Jasmin Habib is the Chair of the Political Science Department at the University of Waterloo, former Director of the PhD Global Governance at the Balsillie School of International Affairs (2019-2022) and founding Director of the Global Engagement Seminar Program (2016-2019). She holds a Ph.D. in Anthropology (McMaster University) and an M.A. in International Peace Studies (University of Notre Dame). Among her publications are Israel, Diaspora and the Routes of National Belonging (2019, 2nd ed) and America Observed: On an Anthropology of the United States. Jasmin was born in Israel, her mother is Jewish and the daughter of Holocaust survivors and her father is Palestinian, forcibly displaced from his home during the Nakba, later becoming a citizen of Israel. Her research and publications focus on the politics of empire and the practices of decolonization with primary interest in the experiences of war-affected refugees now living in Israel, Palestine, Canada and the United States; Indigenous practices and relations of autonomy in North America. Her work is primarily ethnographic and collaborative. She has held several editorial roles including as General Editor of the Cultural Spaces Series at the University of Toronto Press and Editor-in-Chief and Anglophone Editor of Anthropologica, the flagship journal of the Canadian Anthropology Society. In 2022, she was awarded the Weaver-Tremblay Award, the Canadian Anthropology Society’s highest honour.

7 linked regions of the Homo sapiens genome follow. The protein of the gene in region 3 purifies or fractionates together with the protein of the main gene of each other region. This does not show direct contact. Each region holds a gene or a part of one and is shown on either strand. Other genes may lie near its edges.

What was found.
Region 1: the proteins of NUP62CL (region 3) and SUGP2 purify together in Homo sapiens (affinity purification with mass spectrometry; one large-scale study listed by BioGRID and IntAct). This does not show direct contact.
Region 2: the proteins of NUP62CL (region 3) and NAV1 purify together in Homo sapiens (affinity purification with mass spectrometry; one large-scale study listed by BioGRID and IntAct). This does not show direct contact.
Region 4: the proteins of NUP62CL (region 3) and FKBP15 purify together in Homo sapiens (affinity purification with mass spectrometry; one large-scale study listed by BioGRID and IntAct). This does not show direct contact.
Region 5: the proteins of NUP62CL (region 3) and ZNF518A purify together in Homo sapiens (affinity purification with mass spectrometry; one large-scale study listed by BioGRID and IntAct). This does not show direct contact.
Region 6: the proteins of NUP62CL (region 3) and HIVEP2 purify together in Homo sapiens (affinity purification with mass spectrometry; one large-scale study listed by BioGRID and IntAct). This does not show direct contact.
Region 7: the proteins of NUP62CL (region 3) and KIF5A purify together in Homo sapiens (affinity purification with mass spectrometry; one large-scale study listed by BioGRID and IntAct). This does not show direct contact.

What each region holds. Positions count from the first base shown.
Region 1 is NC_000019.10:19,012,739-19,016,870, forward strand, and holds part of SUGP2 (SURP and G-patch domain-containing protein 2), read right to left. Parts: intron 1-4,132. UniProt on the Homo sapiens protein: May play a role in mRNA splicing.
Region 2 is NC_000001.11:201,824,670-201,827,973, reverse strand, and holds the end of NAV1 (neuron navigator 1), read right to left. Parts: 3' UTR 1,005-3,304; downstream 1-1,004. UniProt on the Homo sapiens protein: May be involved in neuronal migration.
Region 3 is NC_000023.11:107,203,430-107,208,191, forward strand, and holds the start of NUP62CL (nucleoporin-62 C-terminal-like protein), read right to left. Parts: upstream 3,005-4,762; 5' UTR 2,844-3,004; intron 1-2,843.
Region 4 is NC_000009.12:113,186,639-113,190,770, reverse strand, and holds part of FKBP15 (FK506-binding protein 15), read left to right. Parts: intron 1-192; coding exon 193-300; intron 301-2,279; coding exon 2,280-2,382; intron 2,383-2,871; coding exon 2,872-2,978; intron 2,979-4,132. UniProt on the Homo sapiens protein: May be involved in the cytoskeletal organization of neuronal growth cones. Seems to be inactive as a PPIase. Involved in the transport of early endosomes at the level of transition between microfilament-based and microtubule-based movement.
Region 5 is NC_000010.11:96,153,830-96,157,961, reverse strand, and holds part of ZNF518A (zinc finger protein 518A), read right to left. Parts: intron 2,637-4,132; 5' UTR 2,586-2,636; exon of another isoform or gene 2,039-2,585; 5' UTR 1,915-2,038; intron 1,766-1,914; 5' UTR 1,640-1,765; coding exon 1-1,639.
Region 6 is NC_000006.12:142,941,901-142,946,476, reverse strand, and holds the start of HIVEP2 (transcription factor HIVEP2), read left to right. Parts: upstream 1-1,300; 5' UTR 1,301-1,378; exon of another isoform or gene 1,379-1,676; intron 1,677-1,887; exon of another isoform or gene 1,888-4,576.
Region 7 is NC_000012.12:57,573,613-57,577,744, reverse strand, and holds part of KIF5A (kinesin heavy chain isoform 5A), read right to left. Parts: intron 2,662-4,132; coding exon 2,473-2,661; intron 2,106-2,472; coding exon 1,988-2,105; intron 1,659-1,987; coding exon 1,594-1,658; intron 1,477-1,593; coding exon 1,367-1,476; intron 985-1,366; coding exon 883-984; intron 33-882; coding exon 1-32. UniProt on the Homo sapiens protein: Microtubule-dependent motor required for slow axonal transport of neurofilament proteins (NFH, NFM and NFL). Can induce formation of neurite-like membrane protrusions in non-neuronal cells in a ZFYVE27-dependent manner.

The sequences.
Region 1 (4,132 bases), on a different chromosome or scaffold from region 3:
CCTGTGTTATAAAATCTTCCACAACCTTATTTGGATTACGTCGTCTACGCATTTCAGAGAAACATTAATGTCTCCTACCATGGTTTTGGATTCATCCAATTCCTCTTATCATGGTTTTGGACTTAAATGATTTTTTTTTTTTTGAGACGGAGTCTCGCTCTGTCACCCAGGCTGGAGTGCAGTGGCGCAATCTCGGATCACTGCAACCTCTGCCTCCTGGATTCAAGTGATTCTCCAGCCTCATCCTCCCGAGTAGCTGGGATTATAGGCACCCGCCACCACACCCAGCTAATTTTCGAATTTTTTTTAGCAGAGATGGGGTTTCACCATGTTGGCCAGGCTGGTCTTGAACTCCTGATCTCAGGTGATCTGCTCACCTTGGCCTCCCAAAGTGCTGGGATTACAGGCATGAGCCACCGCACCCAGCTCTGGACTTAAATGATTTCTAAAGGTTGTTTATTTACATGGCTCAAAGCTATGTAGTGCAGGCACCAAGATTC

Expert Guest Bios:
Noa Landau is an Israeli journalist. She is the Deputy-Editor-in-Chief of Haaretz, Israel’s oldest daily.
Landau worked at Haaretz since 2009 as a reporter, commentator and news editor. She served as Haaretz head of the news department and editor of Haaretz’s English edition and is a member of the paper’s editorial board. Landau is also the founder of Haaretz21, an organizational project aimed at amplifying underrepresented voices and stories of Arabs/Palestinians in Israel. Before joining Haaretz, Landau worked as a journalist for Galei Tzahal radio, Channel 10 TV and Maariv.